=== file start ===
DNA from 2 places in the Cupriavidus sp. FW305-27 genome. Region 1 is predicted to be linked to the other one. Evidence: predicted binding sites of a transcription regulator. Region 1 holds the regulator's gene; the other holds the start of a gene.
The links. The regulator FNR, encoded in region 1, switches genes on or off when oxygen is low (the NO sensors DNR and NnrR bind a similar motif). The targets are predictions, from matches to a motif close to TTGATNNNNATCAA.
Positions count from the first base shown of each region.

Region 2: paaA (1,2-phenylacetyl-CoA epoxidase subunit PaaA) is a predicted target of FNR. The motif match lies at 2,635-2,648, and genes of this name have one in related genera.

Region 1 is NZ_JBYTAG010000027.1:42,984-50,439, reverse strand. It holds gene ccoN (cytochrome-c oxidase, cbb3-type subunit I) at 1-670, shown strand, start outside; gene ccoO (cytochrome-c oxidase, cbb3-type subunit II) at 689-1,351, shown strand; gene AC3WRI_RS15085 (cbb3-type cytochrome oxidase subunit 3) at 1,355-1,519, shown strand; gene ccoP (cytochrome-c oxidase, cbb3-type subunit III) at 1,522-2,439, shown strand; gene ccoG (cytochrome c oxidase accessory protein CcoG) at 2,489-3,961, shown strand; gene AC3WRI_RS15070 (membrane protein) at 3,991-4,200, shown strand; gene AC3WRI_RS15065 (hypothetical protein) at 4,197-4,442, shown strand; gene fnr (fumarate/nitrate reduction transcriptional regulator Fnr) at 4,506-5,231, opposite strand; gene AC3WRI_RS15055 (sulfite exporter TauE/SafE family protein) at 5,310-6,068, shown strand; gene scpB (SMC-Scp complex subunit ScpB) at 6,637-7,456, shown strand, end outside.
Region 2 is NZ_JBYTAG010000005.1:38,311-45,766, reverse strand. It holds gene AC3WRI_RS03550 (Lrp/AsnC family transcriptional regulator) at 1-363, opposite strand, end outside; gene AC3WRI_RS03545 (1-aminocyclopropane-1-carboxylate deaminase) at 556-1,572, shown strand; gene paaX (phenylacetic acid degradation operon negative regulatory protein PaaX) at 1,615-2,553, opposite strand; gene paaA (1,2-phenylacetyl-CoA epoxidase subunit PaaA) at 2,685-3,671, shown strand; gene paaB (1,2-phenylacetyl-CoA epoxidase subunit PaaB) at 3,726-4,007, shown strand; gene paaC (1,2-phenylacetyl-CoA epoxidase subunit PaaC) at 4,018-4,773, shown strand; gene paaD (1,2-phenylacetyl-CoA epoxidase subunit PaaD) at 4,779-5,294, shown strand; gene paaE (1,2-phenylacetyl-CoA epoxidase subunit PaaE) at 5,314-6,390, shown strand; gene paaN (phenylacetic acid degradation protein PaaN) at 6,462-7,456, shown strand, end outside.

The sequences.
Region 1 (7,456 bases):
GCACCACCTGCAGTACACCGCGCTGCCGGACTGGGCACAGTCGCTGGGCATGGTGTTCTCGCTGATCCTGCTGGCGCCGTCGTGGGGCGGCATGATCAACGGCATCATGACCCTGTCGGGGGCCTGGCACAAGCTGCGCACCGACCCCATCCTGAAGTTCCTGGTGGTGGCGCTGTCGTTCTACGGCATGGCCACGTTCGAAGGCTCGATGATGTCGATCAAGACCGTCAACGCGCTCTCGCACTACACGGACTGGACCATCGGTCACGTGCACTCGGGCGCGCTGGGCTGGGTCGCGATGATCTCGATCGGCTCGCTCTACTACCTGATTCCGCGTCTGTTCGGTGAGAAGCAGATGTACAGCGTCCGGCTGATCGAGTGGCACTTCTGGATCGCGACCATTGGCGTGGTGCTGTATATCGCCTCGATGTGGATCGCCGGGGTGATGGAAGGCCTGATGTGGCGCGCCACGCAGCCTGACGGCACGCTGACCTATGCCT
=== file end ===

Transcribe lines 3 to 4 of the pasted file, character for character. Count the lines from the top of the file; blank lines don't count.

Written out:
Positions count from the first base shown of each region.

Region 2: paaA (1,2-phenylacetyl-CoA epoxidase subunit PaaA) is a predicted target of FNR. The motif match lies at 2,635-2,648, and genes of this name have one in related genera.